Army sappers detonated a cellphone-operated explosive device that was apparently planted by Palestinians at the entrance to the Joseph’s Tomb holy site in the city of Nablus early Tuesday morning, ahead of a visit by approximately 1,000 Jewish worshipers, the army said.
There were no injuries or significant damage caused by the controlled blast, and the pilgrimage to the shrine continued as planned, an Israel Defense Forces spokesperson said.
The 1,000 or so worshipers were escorted to Joseph’s Tomb — believed to be the burial site of the biblical patriarch — by IDF soldiers, border guards and Israel Police officers, the army said.
According to the military, as the group was leaving the area, local residents began to throw rocks at the troops and the buses, causing no injuries, but some light damage to the vehicles.
One of the rioters was arrested, the army said.
Elsewhere in the West Bank, IDF troops arrested 10 Palestinian suspects in predawn raids. Two illegally owned guns were confiscated by Israeli soldiers in the town of Silwad, northeast of Ramallah, in the central West Bank.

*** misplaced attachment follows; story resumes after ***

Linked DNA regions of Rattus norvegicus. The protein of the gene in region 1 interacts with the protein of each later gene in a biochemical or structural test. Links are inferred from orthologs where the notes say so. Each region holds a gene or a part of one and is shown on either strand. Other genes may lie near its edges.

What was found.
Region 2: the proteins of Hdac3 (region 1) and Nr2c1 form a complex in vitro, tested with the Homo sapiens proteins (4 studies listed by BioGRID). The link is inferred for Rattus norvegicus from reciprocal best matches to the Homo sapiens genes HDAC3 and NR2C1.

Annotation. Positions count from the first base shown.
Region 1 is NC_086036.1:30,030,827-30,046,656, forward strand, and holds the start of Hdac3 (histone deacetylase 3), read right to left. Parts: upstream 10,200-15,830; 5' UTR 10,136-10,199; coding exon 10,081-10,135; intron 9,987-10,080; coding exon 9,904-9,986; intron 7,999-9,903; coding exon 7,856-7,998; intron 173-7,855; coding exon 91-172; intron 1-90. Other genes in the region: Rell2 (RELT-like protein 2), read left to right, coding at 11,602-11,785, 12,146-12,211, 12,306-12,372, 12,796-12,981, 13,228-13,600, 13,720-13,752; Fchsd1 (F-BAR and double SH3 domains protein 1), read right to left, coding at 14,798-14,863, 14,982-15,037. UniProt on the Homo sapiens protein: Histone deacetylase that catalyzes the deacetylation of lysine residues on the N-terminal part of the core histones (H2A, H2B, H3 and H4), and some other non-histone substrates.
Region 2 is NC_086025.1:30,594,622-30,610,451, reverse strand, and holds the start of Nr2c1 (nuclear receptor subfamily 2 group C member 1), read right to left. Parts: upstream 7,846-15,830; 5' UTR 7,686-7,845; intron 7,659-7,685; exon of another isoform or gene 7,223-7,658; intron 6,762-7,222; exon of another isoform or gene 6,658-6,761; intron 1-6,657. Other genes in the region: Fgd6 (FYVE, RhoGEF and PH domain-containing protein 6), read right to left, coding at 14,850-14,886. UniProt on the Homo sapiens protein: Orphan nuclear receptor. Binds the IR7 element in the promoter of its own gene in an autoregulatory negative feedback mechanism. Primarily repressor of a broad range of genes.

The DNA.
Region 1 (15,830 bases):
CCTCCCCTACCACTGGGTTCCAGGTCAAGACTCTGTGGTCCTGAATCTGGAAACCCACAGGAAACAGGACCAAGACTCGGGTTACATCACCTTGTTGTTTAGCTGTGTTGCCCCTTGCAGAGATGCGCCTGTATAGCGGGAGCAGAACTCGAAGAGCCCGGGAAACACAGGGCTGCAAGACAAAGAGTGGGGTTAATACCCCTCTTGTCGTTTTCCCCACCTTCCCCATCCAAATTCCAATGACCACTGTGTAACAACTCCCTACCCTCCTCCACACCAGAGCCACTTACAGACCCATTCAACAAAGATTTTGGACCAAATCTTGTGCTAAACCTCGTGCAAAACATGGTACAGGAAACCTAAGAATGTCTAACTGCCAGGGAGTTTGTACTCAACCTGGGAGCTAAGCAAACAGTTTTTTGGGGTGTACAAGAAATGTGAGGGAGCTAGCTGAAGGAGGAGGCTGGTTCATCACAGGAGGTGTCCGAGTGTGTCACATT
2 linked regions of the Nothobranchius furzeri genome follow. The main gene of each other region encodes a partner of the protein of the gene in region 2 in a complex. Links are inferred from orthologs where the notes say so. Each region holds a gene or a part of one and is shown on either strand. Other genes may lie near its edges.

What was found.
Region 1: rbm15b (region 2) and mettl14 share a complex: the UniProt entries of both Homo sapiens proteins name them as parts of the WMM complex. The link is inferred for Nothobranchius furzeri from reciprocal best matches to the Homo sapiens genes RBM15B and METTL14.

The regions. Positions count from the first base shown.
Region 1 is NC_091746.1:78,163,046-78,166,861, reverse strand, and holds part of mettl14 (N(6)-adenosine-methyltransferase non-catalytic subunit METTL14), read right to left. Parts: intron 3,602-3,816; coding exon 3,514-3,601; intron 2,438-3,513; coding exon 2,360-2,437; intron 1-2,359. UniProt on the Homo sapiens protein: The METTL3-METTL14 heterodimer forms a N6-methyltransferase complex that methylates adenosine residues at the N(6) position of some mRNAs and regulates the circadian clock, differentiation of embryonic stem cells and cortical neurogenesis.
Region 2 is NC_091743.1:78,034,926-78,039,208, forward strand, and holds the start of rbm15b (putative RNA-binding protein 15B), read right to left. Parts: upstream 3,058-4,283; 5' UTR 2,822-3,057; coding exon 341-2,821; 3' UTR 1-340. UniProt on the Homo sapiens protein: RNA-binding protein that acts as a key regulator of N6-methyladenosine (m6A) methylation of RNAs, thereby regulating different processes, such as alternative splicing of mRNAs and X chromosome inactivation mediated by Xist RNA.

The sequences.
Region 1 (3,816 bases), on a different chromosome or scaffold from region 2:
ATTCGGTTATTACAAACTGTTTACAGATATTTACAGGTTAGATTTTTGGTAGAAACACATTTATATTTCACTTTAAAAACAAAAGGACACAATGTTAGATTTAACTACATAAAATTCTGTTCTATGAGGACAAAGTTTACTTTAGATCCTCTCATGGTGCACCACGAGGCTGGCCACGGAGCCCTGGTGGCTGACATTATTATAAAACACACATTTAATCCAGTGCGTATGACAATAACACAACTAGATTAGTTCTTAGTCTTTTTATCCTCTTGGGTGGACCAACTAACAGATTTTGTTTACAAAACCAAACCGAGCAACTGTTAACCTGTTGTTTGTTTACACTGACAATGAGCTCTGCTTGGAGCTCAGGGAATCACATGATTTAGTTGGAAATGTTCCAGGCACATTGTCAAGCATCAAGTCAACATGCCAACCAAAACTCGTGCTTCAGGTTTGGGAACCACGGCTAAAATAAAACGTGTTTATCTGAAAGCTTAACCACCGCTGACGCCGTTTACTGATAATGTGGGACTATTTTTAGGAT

Pilgrimages by Israeli or foreign civilians to the Joseph’s Tomb holy site are frequent catalysts for violence. In the past, Nablus residents have attacked the groups visiting the site with rocks, Molotov cocktails and rifle fire.
As a result, those interested in visiting the site require a military escort.
The left-wing B’Tselem rights group has condemned the routine practice, saying that “Israel has preferred the interest of Jewish worshipers over the rights of the Palestinian residents, their security, their safety and their daily routine.”
In August, two Palestinians were shot and wounded by Israeli troops who were providing protection to Jewish worshipers visiting Joseph’s Tomb.
In October 2015, Palestinian rioters set fire to the holy site. It was restored and reopened a few weeks later.